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Climate change continues to have severe and long-term effects on New York City residents. Although all New Yorkers will be impacted, low-income residents will disproportionately shoulder the burdens created by this crisis. Low-income communities sit at a nexus of physical, political, and economic forces that leave them most vulnerable to extreme weather events and other impacts of climate change.

While daunting, this challenge presents an unprecedented opportunity to make significant progress towards a more just, “living” economy in NYC that ensures families and communities have access to high quality career-path jobs, sustainable and healthy neighborhoods, and ultimately, social equity. But a “living” economy will only be realized when our city places equity goals at the center of government actions aimed at reducing greenhouse gas emissions and adapting to a changing climate.


We have seen the transformative impacts of post-Sandy climate resiliency investments when they are focused on achieving community benefits – to date, NYC has placed over 3,700 flood-zone residents into rebuilding jobs and placed over 100 Sandy-impacted residents into union pre-apprenticeship programs.

After the People’s Climate March, we applauded the response by the Mayor and City Council to set goals of reducing greenhouse gas emissions by 80% by 2050, achieving zero waste to landfills by 2030, and installing 100 megawatts of renewable energy on public buildings by 2025. But we know that bold climate goals must be implemented in conjunction with equally ambitious equity goals in mind. Soon after the People’s Climate March, the newly formed Climate Works for All coalition of labor unions, community groups, environmental justice organizations, and other allied advocates released its first report, Climate Works for All: A Platform for Reducing Emissions, Protecting Our Communities, and Creating Good Jobs for New Yorkers, that details ten proposals to make our city more resilient, create nearly 40,000 good jobs each year, and cut our annual greenhouse gas emissions by nearly 12 million metric tons of carbon equivalent.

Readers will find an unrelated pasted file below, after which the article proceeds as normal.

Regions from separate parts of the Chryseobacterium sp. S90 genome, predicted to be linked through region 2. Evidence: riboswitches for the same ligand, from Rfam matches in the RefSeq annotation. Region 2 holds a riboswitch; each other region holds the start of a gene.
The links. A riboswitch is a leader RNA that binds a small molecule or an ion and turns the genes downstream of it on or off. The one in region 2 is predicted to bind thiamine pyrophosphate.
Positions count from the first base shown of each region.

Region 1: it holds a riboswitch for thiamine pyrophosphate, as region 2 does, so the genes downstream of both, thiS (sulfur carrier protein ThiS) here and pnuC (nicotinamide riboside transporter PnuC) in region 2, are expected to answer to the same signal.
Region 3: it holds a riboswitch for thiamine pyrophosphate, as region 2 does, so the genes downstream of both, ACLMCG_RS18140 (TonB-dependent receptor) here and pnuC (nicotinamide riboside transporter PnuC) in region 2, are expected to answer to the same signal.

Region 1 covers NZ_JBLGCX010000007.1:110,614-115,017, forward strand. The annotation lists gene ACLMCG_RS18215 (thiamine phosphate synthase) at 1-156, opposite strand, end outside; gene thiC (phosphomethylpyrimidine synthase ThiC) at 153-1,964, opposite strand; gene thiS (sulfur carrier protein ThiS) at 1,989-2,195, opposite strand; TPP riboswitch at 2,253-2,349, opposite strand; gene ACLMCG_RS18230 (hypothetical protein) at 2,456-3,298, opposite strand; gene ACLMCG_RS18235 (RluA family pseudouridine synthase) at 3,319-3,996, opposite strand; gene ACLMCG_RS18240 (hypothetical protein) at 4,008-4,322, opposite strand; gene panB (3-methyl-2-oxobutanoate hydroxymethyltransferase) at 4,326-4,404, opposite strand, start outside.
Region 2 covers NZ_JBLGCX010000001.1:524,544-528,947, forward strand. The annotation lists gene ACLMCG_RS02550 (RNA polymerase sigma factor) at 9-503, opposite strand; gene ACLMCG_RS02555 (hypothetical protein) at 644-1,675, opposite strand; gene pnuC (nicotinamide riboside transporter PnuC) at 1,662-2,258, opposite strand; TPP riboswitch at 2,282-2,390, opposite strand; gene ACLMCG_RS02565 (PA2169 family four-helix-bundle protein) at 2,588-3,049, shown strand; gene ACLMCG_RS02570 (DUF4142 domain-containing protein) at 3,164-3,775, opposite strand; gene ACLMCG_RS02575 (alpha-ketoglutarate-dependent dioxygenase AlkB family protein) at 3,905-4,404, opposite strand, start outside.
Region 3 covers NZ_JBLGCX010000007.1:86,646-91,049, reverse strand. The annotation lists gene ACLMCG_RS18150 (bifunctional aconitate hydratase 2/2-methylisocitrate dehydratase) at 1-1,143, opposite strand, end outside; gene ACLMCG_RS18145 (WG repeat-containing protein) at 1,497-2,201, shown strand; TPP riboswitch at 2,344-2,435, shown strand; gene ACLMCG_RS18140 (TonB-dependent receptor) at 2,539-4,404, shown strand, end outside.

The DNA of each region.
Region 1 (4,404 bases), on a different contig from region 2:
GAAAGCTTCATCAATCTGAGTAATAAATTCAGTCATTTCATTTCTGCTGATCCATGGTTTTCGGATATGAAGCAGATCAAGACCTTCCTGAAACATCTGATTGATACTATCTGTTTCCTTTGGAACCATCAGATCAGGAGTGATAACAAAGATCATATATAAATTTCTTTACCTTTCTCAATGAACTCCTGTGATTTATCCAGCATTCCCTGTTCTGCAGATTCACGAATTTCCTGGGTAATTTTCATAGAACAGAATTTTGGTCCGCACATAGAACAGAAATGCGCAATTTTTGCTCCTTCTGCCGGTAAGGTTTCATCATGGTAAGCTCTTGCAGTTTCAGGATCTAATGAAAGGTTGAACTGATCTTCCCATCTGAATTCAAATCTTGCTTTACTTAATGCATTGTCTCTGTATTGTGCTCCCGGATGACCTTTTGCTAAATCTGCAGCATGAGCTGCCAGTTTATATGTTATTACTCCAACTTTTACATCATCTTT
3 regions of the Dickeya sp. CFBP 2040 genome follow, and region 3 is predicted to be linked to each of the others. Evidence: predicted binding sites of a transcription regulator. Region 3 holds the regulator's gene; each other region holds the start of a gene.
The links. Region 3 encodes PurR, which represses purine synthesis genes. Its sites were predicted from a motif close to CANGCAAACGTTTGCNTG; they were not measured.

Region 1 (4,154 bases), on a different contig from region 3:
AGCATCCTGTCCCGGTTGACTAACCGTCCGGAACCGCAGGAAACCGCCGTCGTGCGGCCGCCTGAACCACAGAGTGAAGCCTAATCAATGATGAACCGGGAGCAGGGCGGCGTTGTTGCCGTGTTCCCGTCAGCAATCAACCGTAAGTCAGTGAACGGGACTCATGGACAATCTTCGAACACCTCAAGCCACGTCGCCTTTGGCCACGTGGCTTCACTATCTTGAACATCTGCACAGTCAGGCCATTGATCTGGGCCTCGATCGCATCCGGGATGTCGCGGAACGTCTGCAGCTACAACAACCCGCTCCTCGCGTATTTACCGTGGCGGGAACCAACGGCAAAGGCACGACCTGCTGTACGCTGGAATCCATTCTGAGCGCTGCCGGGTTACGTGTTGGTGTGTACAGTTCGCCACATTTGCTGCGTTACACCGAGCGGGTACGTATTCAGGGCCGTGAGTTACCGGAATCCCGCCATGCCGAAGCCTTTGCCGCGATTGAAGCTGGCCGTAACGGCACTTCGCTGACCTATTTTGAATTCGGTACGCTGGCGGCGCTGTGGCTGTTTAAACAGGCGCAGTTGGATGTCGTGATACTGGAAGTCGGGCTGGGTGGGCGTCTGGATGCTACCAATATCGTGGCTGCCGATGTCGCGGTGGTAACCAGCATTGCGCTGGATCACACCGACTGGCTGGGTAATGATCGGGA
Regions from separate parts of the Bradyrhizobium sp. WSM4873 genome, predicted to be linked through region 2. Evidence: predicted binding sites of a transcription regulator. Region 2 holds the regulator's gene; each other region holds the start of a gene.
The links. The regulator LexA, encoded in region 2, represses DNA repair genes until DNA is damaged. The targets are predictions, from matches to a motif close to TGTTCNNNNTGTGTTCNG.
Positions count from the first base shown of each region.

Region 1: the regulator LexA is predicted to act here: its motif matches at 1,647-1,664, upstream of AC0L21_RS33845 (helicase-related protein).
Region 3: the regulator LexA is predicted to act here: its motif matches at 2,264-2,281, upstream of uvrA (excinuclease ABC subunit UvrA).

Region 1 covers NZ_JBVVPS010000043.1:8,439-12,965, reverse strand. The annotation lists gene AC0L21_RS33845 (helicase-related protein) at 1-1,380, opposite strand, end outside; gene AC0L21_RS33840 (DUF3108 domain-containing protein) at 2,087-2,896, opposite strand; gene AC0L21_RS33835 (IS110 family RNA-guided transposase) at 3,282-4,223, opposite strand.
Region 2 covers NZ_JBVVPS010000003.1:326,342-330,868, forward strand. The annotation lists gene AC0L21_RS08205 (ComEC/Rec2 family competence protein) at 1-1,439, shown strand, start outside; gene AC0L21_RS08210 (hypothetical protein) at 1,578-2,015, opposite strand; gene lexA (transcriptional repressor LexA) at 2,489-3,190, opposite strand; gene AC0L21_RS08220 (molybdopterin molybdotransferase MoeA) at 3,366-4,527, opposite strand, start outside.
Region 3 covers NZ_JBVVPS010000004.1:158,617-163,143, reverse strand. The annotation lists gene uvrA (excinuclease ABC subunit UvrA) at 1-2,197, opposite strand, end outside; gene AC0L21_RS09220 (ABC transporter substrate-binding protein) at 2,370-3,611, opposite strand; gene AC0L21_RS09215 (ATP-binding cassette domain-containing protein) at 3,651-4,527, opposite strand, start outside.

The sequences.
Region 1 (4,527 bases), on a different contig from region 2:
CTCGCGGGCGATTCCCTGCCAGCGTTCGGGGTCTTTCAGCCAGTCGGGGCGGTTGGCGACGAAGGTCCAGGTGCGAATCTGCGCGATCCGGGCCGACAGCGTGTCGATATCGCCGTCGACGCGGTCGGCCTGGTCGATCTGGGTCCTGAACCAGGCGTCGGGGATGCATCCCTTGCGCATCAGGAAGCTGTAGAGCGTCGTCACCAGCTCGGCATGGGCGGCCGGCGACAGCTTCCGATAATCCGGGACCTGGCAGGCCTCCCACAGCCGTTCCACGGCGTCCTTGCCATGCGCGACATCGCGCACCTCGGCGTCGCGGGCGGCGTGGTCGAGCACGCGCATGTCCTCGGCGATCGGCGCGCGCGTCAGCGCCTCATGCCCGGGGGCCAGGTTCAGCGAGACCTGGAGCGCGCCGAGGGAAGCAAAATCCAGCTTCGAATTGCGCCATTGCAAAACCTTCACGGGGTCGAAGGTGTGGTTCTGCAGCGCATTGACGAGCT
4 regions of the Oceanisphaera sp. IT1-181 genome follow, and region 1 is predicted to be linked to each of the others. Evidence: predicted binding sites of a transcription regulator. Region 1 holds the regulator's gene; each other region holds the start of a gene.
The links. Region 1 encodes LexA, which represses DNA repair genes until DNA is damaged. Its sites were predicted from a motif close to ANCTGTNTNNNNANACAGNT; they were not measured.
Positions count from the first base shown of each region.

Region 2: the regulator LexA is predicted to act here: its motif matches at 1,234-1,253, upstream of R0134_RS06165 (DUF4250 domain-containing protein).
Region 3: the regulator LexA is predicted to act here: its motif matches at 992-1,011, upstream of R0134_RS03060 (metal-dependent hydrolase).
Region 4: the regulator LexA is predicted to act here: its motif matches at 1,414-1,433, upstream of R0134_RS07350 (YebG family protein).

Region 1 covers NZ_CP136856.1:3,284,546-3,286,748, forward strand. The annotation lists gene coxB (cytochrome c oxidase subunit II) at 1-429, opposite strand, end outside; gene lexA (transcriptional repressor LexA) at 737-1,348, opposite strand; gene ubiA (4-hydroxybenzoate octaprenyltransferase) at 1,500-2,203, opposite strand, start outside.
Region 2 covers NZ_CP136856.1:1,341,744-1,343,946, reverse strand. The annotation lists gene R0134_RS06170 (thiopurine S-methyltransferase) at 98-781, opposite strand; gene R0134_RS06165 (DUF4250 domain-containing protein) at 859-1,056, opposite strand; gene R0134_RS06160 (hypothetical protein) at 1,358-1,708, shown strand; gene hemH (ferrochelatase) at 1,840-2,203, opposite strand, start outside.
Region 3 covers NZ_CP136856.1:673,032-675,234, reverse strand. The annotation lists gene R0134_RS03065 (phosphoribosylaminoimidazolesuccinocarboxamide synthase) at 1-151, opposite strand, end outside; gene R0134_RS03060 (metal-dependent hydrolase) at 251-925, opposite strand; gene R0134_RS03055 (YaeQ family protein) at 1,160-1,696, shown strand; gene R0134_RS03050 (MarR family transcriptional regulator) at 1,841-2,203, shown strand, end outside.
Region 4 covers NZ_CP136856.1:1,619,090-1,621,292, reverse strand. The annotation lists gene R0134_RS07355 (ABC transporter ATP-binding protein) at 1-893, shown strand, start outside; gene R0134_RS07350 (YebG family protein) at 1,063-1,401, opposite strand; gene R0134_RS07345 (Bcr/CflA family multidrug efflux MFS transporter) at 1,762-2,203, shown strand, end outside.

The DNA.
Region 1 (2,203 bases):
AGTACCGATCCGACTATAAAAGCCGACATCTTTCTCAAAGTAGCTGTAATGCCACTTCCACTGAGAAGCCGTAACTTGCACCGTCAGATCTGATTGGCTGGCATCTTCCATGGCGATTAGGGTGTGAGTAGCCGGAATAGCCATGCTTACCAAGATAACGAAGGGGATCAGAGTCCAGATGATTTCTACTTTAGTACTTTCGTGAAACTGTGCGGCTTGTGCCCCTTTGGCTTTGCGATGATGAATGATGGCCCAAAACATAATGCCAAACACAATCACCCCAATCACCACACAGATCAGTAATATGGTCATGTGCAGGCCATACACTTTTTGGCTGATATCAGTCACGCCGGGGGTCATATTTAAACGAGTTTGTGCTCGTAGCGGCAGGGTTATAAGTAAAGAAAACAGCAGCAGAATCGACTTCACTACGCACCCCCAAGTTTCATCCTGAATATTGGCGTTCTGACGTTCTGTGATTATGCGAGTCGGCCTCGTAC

20160922_121832Currently, Climate Works for All is spearheading a campaign called the Public Power Project to transform the way that New York City transitions to a renewable energy future. The coalition launched the campaign with a white paper report, Restart Solar: How NYC Can Restart Its Solar Program to Benefit Workers and Community, to call for changes to the city’s public sector solar program that will directly result in investments and benefits to working people and our communities. The following shifts to the city’s current approach to implementing renewable energy on public buildings, such as schools and hospitals, will lead us to greater equity in one of the most unequal cities in the United States.

Key goals of the campaign include:

  • Create a local hire program and pathways to apprenticeship and civil service titles that bring well-paying jobs to our city’s residents.
  • Protect the public interest by ensuring good working conditions via project labor agreements and preserve work in the public sector where appropriate
  • Prioritize renewable energy investments in environmental justice and low income communities, with a focus on communities that have historically been sites for polluting infrastructure.
  • Conduct a comprehensive cost-benefit analysis of different financing mechanisms, including direct funding, that facilitates the greatest benefits to the city.
  • Share energy savings from solar installations with the communities and/or sites in which the projects occur.

For more information on Climate Works for All contact Brett Thomason at